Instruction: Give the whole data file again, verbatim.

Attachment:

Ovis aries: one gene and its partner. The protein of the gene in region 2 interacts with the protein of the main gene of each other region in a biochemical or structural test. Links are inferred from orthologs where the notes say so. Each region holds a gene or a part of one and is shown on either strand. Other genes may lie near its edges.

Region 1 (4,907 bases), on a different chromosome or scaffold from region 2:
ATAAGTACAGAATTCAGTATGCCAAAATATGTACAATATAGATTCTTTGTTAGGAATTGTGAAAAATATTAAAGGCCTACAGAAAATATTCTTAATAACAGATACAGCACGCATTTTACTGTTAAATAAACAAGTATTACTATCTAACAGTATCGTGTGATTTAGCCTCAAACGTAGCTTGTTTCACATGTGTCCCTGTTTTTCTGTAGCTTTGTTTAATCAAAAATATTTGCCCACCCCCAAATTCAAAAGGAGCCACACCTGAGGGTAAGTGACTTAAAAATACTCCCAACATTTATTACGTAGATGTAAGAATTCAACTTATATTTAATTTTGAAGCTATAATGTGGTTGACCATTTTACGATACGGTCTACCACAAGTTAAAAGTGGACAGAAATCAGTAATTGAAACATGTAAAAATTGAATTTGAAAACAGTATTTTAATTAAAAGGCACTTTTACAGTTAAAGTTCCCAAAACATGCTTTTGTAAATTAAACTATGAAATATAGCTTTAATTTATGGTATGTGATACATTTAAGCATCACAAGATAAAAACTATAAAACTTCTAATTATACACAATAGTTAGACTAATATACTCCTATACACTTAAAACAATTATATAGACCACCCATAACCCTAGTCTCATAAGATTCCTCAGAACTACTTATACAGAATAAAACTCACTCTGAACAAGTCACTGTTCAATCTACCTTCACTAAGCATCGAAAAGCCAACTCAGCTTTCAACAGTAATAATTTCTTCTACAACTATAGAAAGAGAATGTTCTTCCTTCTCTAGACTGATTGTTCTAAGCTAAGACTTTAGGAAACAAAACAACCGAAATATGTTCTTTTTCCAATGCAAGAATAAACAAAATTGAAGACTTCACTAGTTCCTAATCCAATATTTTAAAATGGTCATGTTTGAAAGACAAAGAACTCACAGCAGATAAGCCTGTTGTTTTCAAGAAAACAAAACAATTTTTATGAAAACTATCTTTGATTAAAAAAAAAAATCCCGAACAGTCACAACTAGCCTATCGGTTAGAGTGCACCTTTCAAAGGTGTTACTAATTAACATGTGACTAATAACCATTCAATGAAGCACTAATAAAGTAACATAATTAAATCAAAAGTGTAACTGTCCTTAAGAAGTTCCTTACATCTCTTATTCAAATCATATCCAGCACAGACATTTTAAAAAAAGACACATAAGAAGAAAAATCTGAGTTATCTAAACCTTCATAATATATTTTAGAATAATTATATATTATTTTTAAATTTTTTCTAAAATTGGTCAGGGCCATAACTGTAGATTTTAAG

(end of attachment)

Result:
Ovis aries: one gene and its partner. The protein of the gene in region 2 interacts with the protein of the main gene of each other region in a biochemical or structural test. Links are inferred from orthologs where the notes say so. Each region holds a gene or a part of one and is shown on either strand. Other genes may lie near its edges.

Region 1 (4,907 bases), on a different chromosome or scaffold from region 2:
ATAAGTACAGAATTCAGTATGCCAAAATATGTACAATATAGATTCTTTGTTAGGAATTGTGAAAAATATTAAAGGCCTACAGAAAATATTCTTAATAACAGATACAGCACGCATTTTACTGTTAAATAAACAAGTATTACTATCTAACAGTATCGTGTGATTTAGCCTCAAACGTAGCTTGTTTCACATGTGTCCCTGTTTTTCTGTAGCTTTGTTTAATCAAAAATATTTGCCCACCCCCAAATTCAAAAGGAGCCACACCTGAGGGTAAGTGACTTAAAAATACTCCCAACATTTATTACGTAGATGTAAGAATTCAACTTATATTTAATTTTGAAGCTATAATGTGGTTGACCATTTTACGATACGGTCTACCACAAGTTAAAAGTGGACAGAAATCAGTAATTGAAACATGTAAAAATTGAATTTGAAAACAGTATTTTAATTAAAAGGCACTTTTACAGTTAAAGTTCCCAAAACATGCTTTTGTAAATTAAACTATGAAATATAGCTTTAATTTATGGTATGTGATACATTTAAGCATCACAAGATAAAAACTATAAAACTTCTAATTATACACAATAGTTAGACTAATATACTCCTATACACTTAAAACAATTATATAGACCACCCATAACCCTAGTCTCATAAGATTCCTCAGAACTACTTATACAGAATAAAACTCACTCTGAACAAGTCACTGTTCAATCTACCTTCACTAAGCATCGAAAAGCCAACTCAGCTTTCAACAGTAATAATTTCTTCTACAACTATAGAAAGAGAATGTTCTTCCTTCTCTAGACTGATTGTTCTAAGCTAAGACTTTAGGAAACAAAACAACCGAAATATGTTCTTTTTCCAATGCAAGAATAAACAAAATTGAAGACTTCACTAGTTCCTAATCCAATATTTTAAAATGGTCATGTTTGAAAGACAAAGAACTCACAGCAGATAAGCCTGTTGTTTTCAAGAAAACAAAACAATTTTTATGAAAACTATCTTTGATTAAAAAAAAAAATCCCGAACAGTCACAACTAGCCTATCGGTTAGAGTGCACCTTTCAAAGGTGTTACTAATTAACATGTGACTAATAACCATTCAATGAAGCACTAATAAAGTAACATAATTAAATCAAAAGTGTAACTGTCCTTAAGAAGTTCCTTACATCTCTTATTCAAATCATATCCAGCACAGACATTTTAAAAAAAGACACATAAGAAGAAAAATCTGAGTTATCTAAACCTTCATAATATATTTTAGAATAATTATATATTATTTTTAAATTTTTTCTAAAATTGGTCAGGGCCATAACTGTAGATTTTAAG